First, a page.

Tuesday, 26 May 2020

Time to focus on core constituency

Updated: December 28, 2018 1:09 pm

The results of the five Assembly elections show that the people seem to have lost faith in the BJP, as it failed to implement its election promises. The Congress has captured power in MP, Rajasthan and Chhattisgarh, TRS in Telangana and MNF in Mizoram. For a party that had appeared to be lost in the political wilderness over the past few years, the Congress has plenty to cheer about following the results in the recent round of Assembly elections. In the three Hindi-speaking states, where it was locked in a direct contest with the Bharatiya Janata Party, the Congress has performed more than creditably, raising hopes of a revival of fortunes, as the country gears up for the general elections in 2019.Two of the three states where the BJP failed were ruled by its chief ministers, who, despite having incumbency against them, were quite popular. This is manifest in Madhya Pradesh, where the BJP scored only five seats less than their rivals. Yet, they could not save the states for their party. Now most political analysts feel they would play the Modi vs Rahul card in the coming general elections, although the recent losses were not due to the CMs but because of the imponderable fact that the Modi government lacked in retaining talented persons in the Cabinet. On the other hand, the Congress has every reason to feel elated, but should not become complacent as imponderable are many and success in Hindi heartland in state Assemblies is not a passport to success in Parliamentary elections. The stupendous work done in rural India needs to be continued, unmindful of the chill of the winter and warmth of summer. For, it is deed that matters and not promises. However, in these elections to the five states, neither the BJP really has not done as badly, nor the Congress has performed well, as expected. BJP won 109 seats in MP, 70 odd seats in Rajasthan, which shows that the elections verdict is really a credit, despite the incumbency factor ruling high. But it cannot be gainsaid that it is really a time to rejoice for the grand old party for recording a win in three states that went to polls and results declared recently. But it is a temporary solace for the Congress party. For, it could form governments in three states in the Hindi belt. In MP, it won with a slender margin. BJP lost to the Congress by a meagre 0.5% vote share. BJP got 109 seats, while the Congress got 114. The 15-year-old anti-incumbency and rebellion in the ticket allocations caused BJP dearly. So too in Chhattisgarh, the 15-year-old anti-incumbency played against the BJP. And in Rajasthan, it is the tradition of one time the Congress government and one time the BJP government. In spite of this, the BJP fared well.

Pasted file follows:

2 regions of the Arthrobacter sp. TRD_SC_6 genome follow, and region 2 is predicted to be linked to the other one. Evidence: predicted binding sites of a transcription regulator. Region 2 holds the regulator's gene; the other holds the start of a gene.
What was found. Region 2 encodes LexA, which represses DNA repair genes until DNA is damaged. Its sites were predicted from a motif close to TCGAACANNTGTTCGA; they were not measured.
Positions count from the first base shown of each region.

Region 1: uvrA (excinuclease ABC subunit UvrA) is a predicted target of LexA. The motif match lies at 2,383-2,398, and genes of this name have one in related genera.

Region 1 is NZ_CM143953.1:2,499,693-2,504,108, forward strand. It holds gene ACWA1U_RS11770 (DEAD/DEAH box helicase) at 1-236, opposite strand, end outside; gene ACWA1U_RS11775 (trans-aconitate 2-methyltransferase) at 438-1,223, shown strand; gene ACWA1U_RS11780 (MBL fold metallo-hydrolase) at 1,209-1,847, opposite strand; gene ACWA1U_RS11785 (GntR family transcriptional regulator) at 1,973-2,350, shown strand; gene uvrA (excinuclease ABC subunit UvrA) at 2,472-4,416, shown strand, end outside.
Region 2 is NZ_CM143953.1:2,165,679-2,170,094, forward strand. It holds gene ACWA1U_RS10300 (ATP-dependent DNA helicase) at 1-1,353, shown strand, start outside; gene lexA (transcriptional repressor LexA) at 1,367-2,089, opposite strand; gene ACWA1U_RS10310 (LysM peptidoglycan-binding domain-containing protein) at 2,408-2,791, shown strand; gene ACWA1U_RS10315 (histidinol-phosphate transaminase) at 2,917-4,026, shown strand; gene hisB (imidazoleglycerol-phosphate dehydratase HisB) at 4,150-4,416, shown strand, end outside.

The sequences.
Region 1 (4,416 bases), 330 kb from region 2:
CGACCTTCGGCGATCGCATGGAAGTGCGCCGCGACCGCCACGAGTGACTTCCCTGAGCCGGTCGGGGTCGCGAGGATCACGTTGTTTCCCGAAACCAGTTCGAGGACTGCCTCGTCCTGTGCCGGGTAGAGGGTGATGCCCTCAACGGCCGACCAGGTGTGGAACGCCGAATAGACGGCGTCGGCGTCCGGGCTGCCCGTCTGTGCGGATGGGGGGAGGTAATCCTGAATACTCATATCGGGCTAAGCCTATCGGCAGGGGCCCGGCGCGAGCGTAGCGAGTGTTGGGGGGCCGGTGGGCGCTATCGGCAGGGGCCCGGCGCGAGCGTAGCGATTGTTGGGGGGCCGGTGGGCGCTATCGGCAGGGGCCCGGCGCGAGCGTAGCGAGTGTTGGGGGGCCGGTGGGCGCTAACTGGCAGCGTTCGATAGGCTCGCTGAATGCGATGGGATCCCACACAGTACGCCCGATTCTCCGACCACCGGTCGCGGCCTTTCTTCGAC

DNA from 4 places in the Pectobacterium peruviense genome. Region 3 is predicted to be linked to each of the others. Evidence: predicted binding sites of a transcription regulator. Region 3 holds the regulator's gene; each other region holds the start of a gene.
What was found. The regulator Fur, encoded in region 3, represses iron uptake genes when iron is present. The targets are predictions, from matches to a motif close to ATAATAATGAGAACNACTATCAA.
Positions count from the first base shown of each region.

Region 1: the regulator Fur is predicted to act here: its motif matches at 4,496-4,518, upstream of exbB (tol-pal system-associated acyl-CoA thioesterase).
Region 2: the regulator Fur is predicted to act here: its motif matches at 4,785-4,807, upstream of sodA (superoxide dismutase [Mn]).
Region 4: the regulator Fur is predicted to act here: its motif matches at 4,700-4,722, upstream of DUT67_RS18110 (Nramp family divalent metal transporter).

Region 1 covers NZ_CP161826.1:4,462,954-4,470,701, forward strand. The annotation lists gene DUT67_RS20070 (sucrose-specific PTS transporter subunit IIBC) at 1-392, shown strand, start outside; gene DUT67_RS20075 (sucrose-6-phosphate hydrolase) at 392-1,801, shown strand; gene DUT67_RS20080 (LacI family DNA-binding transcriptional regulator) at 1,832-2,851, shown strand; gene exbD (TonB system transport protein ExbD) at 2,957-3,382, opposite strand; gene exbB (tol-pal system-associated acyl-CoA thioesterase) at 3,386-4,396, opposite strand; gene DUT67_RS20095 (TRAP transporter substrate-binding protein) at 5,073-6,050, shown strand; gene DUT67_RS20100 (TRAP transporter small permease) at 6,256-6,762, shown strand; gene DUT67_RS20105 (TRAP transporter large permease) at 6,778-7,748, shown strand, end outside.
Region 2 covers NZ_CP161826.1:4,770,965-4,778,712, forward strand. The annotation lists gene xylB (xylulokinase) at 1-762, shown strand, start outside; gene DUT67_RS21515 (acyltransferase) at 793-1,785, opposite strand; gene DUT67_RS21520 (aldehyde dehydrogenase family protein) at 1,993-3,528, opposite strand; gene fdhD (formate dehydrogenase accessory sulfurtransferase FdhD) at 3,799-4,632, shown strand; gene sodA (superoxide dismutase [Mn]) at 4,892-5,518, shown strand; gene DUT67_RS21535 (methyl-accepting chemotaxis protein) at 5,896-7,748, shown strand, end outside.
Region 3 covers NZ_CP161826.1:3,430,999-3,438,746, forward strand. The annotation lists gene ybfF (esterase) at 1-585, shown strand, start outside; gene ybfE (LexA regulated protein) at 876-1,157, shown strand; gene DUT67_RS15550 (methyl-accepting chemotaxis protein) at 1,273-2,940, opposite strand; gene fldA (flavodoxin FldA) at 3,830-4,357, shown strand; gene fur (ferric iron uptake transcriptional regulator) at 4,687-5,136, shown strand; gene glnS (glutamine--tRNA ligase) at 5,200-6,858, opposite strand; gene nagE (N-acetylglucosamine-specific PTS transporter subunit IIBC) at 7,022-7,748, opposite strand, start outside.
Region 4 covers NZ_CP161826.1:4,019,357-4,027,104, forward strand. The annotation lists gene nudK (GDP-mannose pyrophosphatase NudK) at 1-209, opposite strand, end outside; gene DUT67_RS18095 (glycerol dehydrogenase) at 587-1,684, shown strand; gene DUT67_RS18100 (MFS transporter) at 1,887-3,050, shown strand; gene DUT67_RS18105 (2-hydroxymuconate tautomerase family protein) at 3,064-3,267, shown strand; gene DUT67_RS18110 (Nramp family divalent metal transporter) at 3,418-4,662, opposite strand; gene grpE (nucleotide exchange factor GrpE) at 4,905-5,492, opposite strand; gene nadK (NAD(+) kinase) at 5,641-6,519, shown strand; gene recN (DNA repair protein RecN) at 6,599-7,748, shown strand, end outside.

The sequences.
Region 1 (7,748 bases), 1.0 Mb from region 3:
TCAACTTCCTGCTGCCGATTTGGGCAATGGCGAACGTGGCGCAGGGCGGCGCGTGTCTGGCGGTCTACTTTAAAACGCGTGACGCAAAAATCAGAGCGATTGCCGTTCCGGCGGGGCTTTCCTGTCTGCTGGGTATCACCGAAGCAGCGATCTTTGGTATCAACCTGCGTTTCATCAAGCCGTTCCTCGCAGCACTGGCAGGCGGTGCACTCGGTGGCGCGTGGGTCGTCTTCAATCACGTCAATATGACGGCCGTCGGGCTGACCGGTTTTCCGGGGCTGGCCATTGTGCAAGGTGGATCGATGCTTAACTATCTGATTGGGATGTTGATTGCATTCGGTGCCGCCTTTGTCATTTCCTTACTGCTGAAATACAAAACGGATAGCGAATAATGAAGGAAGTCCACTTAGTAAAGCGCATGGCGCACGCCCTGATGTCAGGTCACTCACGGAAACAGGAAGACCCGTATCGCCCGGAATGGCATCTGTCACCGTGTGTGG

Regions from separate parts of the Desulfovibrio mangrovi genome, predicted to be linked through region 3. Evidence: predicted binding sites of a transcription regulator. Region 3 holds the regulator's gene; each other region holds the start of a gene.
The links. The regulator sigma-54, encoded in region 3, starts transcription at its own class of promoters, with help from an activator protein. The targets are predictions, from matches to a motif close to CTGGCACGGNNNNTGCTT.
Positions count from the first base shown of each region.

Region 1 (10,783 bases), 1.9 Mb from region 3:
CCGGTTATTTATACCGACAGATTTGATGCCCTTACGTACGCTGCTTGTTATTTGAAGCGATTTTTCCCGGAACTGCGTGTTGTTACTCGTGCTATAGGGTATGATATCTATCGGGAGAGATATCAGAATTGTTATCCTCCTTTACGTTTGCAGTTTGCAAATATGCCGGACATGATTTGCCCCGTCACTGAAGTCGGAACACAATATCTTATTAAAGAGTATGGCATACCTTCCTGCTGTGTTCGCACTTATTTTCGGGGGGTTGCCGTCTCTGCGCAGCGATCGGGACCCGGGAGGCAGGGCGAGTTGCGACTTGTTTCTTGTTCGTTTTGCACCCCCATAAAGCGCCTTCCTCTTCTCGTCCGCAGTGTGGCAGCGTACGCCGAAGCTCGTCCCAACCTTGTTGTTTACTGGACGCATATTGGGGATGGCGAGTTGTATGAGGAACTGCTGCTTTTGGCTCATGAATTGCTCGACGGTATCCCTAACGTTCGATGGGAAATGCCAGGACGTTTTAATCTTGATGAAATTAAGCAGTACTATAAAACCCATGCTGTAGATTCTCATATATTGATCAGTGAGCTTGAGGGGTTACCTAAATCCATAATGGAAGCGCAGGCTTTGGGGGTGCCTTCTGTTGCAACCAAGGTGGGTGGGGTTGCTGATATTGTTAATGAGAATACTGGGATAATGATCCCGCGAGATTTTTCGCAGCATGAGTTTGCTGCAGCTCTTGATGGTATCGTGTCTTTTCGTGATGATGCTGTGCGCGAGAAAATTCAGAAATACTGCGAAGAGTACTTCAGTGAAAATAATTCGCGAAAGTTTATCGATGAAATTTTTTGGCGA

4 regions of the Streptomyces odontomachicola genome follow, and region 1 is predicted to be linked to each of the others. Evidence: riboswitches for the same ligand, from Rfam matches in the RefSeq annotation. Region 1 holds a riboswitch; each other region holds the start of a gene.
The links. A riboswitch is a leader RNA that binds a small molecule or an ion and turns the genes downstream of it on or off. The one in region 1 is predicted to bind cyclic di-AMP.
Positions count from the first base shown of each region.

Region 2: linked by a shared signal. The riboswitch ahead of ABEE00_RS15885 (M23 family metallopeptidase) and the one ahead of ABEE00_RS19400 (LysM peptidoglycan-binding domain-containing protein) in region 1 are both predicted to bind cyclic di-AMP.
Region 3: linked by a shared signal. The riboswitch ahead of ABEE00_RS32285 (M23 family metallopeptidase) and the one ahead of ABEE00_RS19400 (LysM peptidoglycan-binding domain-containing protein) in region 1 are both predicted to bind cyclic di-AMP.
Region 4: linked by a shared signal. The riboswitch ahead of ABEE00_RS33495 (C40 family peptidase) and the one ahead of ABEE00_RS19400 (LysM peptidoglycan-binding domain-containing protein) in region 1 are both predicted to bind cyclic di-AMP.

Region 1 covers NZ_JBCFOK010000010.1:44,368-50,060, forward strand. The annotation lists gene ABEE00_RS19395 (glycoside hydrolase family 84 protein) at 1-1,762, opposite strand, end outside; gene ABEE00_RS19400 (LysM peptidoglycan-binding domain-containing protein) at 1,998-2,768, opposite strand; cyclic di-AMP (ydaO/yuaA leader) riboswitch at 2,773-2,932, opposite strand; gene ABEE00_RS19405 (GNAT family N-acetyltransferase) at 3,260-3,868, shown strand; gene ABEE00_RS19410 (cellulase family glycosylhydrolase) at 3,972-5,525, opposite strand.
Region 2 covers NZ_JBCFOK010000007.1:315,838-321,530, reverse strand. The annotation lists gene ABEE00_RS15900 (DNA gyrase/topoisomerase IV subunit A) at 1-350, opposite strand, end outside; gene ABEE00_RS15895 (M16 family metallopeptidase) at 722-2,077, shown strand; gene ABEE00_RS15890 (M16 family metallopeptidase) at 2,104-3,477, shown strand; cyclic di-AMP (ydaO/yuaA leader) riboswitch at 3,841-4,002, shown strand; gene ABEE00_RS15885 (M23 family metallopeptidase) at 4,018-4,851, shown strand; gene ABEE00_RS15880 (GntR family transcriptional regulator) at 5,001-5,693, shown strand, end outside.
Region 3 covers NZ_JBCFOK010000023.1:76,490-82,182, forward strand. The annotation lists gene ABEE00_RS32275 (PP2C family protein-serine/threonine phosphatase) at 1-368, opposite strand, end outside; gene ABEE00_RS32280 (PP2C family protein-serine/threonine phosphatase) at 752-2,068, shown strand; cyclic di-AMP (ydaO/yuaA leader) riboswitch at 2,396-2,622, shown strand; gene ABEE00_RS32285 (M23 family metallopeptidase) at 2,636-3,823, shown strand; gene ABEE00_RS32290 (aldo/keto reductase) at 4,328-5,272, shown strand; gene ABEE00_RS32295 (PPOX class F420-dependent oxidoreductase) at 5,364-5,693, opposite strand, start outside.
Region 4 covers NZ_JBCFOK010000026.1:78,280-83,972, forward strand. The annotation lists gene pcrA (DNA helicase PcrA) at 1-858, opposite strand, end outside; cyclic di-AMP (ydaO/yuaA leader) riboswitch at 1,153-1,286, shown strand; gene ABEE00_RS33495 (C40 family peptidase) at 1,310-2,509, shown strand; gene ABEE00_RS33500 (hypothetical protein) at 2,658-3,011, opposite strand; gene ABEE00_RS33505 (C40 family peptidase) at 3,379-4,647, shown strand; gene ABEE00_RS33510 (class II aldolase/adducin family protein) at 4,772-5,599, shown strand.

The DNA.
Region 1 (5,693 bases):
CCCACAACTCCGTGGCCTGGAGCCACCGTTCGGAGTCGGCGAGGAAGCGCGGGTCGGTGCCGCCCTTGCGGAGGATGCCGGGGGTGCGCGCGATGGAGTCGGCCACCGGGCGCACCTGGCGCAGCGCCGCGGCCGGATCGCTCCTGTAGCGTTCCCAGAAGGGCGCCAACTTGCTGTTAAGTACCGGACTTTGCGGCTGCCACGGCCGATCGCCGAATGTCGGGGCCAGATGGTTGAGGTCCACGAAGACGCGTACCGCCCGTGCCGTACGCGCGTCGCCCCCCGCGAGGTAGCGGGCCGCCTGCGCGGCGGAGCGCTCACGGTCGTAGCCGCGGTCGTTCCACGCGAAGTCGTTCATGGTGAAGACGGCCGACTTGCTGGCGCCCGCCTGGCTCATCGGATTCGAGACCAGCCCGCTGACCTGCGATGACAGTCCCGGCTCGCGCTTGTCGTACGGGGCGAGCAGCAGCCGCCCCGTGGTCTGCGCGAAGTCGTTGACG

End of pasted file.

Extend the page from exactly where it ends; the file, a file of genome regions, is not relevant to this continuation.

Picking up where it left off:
Be that as it may, the 4.5 years of Modi government, entering the centre stage in the Hindi heartland and through brute majority entered Parliament in a big way, seemingly lost connect with the people. Some leaders, with Modi leading from the front, started imagining that they could get away with all sorts of meaningless ideas/ideologies and caring two hoots for the common man, forgetting their wants/needs. This is substantiated by the fact that attention was directed toward unscientific and irrelevant matters like SC/ST Act, ignoring Ram Mandir Temple’s re-construction, job creation, etc. For BJP it is natural to be demoralised. Yet all is not lost, as many a time one speech has turned election fortunes and brought laurels. The performance needs analysis and promises need considerable sharpening. Poverty alleviation and rural development is more paramount than urban modernisation through digital technology, which is the essence of election results. Having said this, it is worth mentioning that for the common man, Modi is the most popular and powerful leader in India today, winning elections of all varieties, one after another, after assuming office in 2014. However, for the so-called secular brigade, Rahul has emerged as the only ray of hope to fight against the evils associated with Modi. That this brigade, nurtured carefully by the Congress-led or -supported governments over 70 years,  has never accepted Modi as the Prime Minister and always considered him to be an outsider is a different matter. Against this backdrop, I would like to emphasise that let Modi learn from his failings–he is still dreaming of taking shelter under the roof of the Ram Mandir, which the people have realised that such a promise is merely a cover for politicians to take refuge. So, he should materialise Ram Mandir into existence, keeping the faith of crores of Hindus in mind. Last but not least, the BJP has to seriously think about its core constituency, i.e. its own cadres, who are selflessly associated with the growth of the organisation. Many ministers in the Union government and senior leaders and party workers think themselves to be alienated from the party and they feel like they are just holding posts ornamentally, having no power for taking any decisions, and many non-entities are given importance in the organisation and the government. It is very difficult to take hard decisions to strengthen the party and inculcate faith into the cadres. Time is not out, but the way Modi-baiters are making all-out efforts to keep Modi out of power in 2019, it is high time to sense the concern of the common man, taking care of the cadres, and populist measures for 2019.

By Deepak Kumar Rath

(editor@udayindia.in)

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